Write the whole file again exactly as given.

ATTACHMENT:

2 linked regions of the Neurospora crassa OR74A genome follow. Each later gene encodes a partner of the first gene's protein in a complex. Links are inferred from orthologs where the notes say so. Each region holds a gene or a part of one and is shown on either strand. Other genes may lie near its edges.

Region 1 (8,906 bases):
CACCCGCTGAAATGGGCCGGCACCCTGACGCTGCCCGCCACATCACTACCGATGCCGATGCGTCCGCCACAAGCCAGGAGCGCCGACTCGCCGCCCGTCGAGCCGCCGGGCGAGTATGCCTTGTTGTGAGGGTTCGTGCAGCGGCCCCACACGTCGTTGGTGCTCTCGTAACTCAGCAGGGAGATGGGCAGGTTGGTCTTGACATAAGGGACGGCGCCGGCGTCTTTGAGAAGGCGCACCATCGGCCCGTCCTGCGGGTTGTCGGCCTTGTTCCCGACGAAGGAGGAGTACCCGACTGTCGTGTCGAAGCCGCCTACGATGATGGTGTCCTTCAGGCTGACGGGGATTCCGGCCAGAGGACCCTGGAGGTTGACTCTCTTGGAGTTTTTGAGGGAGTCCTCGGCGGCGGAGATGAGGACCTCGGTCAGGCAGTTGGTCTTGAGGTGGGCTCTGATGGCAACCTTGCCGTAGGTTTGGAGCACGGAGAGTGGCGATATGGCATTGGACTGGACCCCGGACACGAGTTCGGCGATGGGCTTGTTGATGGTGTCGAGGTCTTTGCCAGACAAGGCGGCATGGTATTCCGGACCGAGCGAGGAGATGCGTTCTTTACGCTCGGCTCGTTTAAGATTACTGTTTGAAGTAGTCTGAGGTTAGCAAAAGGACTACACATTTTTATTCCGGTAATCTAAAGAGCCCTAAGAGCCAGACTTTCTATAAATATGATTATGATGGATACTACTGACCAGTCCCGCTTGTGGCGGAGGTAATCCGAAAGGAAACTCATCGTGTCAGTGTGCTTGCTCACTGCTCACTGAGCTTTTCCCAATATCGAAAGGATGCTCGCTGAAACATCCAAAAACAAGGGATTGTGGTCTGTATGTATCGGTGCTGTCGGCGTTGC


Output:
2 linked regions of the Neurospora crassa OR74A genome follow. Each later gene encodes a partner of the first gene's protein in a complex. Links are inferred from orthologs where the notes say so. Each region holds a gene or a part of one and is shown on either strand. Other genes may lie near its edges.

Region 1 (8,906 bases):
CACCCGCTGAAATGGGCCGGCACCCTGACGCTGCCCGCCACATCACTACCGATGCCGATGCGTCCGCCACAAGCCAGGAGCGCCGACTCGCCGCCCGTCGAGCCGCCGGGCGAGTATGCCTTGTTGTGAGGGTTCGTGCAGCGGCCCCACACGTCGTTGGTGCTCTCGTAACTCAGCAGGGAGATGGGCAGGTTGGTCTTGACATAAGGGACGGCGCCGGCGTCTTTGAGAAGGCGCACCATCGGCCCGTCCTGCGGGTTGTCGGCCTTGTTCCCGACGAAGGAGGAGTACCCGACTGTCGTGTCGAAGCCGCCTACGATGATGGTGTCCTTCAGGCTGACGGGGATTCCGGCCAGAGGACCCTGGAGGTTGACTCTCTTGGAGTTTTTGAGGGAGTCCTCGGCGGCGGAGATGAGGACCTCGGTCAGGCAGTTGGTCTTGAGGTGGGCTCTGATGGCAACCTTGCCGTAGGTTTGGAGCACGGAGAGTGGCGATATGGCATTGGACTGGACCCCGGACACGAGTTCGGCGATGGGCTTGTTGATGGTGTCGAGGTCTTTGCCAGACAAGGCGGCATGGTATTCCGGACCGAGCGAGGAGATGCGTTCTTTACGCTCGGCTCGTTTAAGATTACTGTTTGAAGTAGTCTGAGGTTAGCAAAAGGACTACACATTTTTATTCCGGTAATCTAAAGAGCCCTAAGAGCCAGACTTTCTATAAATATGATTATGATGGATACTACTGACCAGTCCCGCTTGTGGCGGAGGTAATCCGAAAGGAAACTCATCGTGTCAGTGTGCTTGCTCACTGCTCACTGAGCTTTTCCCAATATCGAAAGGATGCTCGCTGAAACATCCAAAAACAAGGGATTGTGGTCTGTATGTATCGGTGCTGTCGGCGTTGC